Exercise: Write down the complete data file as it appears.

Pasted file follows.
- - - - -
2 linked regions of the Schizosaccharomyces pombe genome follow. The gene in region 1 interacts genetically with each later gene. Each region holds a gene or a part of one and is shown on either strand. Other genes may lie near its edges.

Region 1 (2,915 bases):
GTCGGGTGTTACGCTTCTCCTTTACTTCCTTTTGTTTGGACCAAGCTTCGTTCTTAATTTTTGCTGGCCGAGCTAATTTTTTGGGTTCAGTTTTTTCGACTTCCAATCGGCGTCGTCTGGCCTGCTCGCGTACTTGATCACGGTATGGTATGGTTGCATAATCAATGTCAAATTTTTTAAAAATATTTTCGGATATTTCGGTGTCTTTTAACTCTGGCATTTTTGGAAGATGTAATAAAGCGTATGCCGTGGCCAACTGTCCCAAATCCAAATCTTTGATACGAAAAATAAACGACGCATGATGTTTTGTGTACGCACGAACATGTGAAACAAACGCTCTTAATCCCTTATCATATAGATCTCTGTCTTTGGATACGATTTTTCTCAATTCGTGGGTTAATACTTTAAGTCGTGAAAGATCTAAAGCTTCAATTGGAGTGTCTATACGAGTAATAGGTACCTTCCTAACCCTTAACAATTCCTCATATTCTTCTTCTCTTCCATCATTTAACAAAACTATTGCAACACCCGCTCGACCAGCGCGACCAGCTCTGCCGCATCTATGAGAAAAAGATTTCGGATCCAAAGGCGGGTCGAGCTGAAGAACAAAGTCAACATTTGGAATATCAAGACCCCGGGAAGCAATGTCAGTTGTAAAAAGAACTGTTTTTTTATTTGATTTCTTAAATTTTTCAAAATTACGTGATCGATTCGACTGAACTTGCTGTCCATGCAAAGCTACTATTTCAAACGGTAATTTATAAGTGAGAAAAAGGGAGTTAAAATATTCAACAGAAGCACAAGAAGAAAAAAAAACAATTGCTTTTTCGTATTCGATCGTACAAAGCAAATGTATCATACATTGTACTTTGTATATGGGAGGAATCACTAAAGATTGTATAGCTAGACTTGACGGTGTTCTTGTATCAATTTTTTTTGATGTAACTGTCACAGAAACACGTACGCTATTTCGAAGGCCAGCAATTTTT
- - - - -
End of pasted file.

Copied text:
2 linked regions of the Schizosaccharomyces pombe genome follow. The gene in region 1 interacts genetically with each later gene. Each region holds a gene or a part of one and is shown on either strand. Other genes may lie near its edges.

Region 1 (2,915 bases):
GTCGGGTGTTACGCTTCTCCTTTACTTCCTTTTGTTTGGACCAAGCTTCGTTCTTAATTTTTGCTGGCCGAGCTAATTTTTTGGGTTCAGTTTTTTCGACTTCCAATCGGCGTCGTCTGGCCTGCTCGCGTACTTGATCACGGTATGGTATGGTTGCATAATCAATGTCAAATTTTTTAAAAATATTTTCGGATATTTCGGTGTCTTTTAACTCTGGCATTTTTGGAAGATGTAATAAAGCGTATGCCGTGGCCAACTGTCCCAAATCCAAATCTTTGATACGAAAAATAAACGACGCATGATGTTTTGTGTACGCACGAACATGTGAAACAAACGCTCTTAATCCCTTATCATATAGATCTCTGTCTTTGGATACGATTTTTCTCAATTCGTGGGTTAATACTTTAAGTCGTGAAAGATCTAAAGCTTCAATTGGAGTGTCTATACGAGTAATAGGTACCTTCCTAACCCTTAACAATTCCTCATATTCTTCTTCTCTTCCATCATTTAACAAAACTATTGCAACACCCGCTCGACCAGCGCGACCAGCTCTGCCGCATCTATGAGAAAAAGATTTCGGATCCAAAGGCGGGTCGAGCTGAAGAACAAAGTCAACATTTGGAATATCAAGACCCCGGGAAGCAATGTCAGTTGTAAAAAGAACTGTTTTTTTATTTGATTTCTTAAATTTTTCAAAATTACGTGATCGATTCGACTGAACTTGCTGTCCATGCAAAGCTACTATTTCAAACGGTAATTTATAAGTGAGAAAAAGGGAGTTAAAATATTCAACAGAAGCACAAGAAGAAAAAAAAACAATTGCTTTTTCGTATTCGATCGTACAAAGCAAATGTATCATACATTGTACTTTGTATATGGGAGGAATCACTAAAGATTGTATAGCTAGACTTGACGGTGTTCTTGTATCAATTTTTTTTGATGTAACTGTCACAGAAACACGTACGCTATTTCGAAGGCCAGCAATTTTT